There are four categories of protected areas in India, constituted under the Wildlife Protection Act, 1972. Tiger reserves consist of areas under national parks and wildlife sanctuaries. There are 52 tiger reserves in India. As of May 2012, the protected areas of India cover 156,700 square kilometres (60,500 sq mi), roughly 4.95% of the total surface area.

Classification

Further information: IUCN protected area categories

India has the following kinds of protected areas, in the sense of the word designated by IUCN:

National parks

Main article: National parks of India

National parks in India are IUCN category II protected areas. India's first national park was established in 1936 as Hailey National Park, now known as Jim Corbett National Park, Uttarakhand. By 1970, India only had five national parks. In 1972, India enacted the Wildlife Protection Act and Project Tiger in 1973 to safeguard the habitats of conservation reliant species.

Wildlife sanctuaries

Main article: Wildlife sanctuaries of India

Wildlife sanctuaries of India are classified as IUCN Category IV protected areas. Between 1936 and 2016, 551 wildlife sanctuaries were established in the country that cover 118,918 km2 (45,914 sq mi) as of 2020.[1] Among these, the 51 tiger reserves are governed by Project Tiger, and are of special significance for the conservation of the Bengal tiger.

Biosphere reserves

Main article: Biosphere reserves of India

The Indian government has established 18 biosphere reserves[2] (categories roughly correspondingly to IUCN Category V Protected areas) to protect larger areas of natural habitat than a typical national park or animal sanctuary, and that often include one or more national parks or reserves, along with buffer zones that are open to some economic uses. Protection is granted not only to the flora and fauna of the protected region, but also to the human communities who inhabit these regions, and their ways of life.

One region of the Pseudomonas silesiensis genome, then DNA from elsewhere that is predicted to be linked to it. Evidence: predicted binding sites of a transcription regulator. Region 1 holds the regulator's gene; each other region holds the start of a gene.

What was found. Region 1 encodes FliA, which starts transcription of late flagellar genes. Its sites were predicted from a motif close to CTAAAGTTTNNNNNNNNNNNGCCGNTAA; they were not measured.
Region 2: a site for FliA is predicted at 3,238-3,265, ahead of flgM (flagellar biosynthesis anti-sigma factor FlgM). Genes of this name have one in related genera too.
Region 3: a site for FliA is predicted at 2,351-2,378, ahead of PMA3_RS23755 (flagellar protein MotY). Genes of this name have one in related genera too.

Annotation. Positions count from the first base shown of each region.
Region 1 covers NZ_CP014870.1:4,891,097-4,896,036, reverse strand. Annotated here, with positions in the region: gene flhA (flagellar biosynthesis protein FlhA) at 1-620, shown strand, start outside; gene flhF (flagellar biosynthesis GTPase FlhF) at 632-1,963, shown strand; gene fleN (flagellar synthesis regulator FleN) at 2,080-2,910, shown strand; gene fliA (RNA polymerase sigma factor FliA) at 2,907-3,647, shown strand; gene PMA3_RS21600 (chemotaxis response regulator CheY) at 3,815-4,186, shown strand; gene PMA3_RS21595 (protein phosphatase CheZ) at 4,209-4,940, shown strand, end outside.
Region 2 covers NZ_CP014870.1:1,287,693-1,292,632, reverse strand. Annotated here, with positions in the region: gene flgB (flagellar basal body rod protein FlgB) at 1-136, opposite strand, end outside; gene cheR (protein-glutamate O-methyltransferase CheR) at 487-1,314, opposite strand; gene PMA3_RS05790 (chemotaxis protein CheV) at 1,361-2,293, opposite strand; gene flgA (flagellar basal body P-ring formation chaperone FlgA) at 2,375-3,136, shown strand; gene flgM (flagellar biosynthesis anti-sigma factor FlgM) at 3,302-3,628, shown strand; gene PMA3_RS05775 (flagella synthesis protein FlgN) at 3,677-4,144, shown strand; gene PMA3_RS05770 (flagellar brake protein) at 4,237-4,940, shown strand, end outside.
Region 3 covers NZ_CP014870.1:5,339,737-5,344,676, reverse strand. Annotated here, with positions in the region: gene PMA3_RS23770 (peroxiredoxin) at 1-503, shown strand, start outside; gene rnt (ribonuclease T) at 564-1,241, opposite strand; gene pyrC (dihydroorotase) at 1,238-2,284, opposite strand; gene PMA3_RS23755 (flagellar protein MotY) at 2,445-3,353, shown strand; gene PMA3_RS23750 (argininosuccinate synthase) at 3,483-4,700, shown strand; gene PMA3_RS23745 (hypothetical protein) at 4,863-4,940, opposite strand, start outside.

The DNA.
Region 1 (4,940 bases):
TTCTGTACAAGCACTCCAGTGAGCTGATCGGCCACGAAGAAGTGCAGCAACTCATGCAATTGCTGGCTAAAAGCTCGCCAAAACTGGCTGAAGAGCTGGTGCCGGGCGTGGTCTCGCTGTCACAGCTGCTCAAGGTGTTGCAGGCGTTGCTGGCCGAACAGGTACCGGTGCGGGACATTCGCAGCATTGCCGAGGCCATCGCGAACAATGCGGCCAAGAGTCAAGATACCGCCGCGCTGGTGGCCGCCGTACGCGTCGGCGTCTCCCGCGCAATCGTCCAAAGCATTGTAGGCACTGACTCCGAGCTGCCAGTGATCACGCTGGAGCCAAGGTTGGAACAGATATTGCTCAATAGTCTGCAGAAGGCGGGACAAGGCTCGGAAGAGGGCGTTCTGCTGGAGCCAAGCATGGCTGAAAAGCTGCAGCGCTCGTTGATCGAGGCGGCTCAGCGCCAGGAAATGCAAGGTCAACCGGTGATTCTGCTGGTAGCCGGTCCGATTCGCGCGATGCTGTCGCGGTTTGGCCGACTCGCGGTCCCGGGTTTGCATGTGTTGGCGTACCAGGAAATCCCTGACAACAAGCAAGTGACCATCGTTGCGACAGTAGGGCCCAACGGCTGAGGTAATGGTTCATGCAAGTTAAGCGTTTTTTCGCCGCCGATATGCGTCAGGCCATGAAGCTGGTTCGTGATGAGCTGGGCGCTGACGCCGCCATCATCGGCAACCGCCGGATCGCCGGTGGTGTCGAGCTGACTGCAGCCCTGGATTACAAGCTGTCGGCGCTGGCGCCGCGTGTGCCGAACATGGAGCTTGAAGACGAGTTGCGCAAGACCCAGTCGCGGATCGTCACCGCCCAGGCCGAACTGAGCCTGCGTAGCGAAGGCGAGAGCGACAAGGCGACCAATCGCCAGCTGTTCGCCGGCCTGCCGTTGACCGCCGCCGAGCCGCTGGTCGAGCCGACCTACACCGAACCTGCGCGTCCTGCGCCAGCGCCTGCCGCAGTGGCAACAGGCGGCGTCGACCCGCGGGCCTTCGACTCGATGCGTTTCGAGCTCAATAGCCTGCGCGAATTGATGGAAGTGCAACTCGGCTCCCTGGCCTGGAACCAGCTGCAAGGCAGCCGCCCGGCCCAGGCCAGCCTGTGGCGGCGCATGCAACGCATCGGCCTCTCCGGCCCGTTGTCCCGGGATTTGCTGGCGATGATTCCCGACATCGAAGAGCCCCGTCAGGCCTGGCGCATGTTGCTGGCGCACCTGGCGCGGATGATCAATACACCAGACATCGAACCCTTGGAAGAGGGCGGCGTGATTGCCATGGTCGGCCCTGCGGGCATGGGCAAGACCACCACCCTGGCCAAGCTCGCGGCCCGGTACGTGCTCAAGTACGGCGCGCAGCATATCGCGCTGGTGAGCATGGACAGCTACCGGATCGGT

Reserved and protected forests

Main article: Reserved forests and protected forests of India

Reserved forests and protected forest (IUCN Category IV or VI, depending on protection accorded): These are forested lands where logging, hunting, grazing and other activities may be permitted on a sustainable basis to members of certain communities. In reserved forests, explicit permission is required for such activities. In protected forests, such activities are allowed unless explicitly prohibited. Thus, in general reserved forests enjoy a higher degree of protection with respect to protected forests.

Conservation and community reserves

Main article: Conservation reserves and community reserves of India

Conservation reserves and community reserves in India are terms denoting protected areas of India which typically act as buffer zones to or connectors and migration corridors between established national parks, wildlife sanctuaries and reserved and protected forests of India. Such areas are designated as conservation areas if they are uninhabited and completely owned by the Government of India but used for subsistence by communities, and community areas if part of the lands are privately owned. Administration of such reserves would be through local people and local agencies like the gram panchayat, as in the case of communal forests. (See Communal forests of India)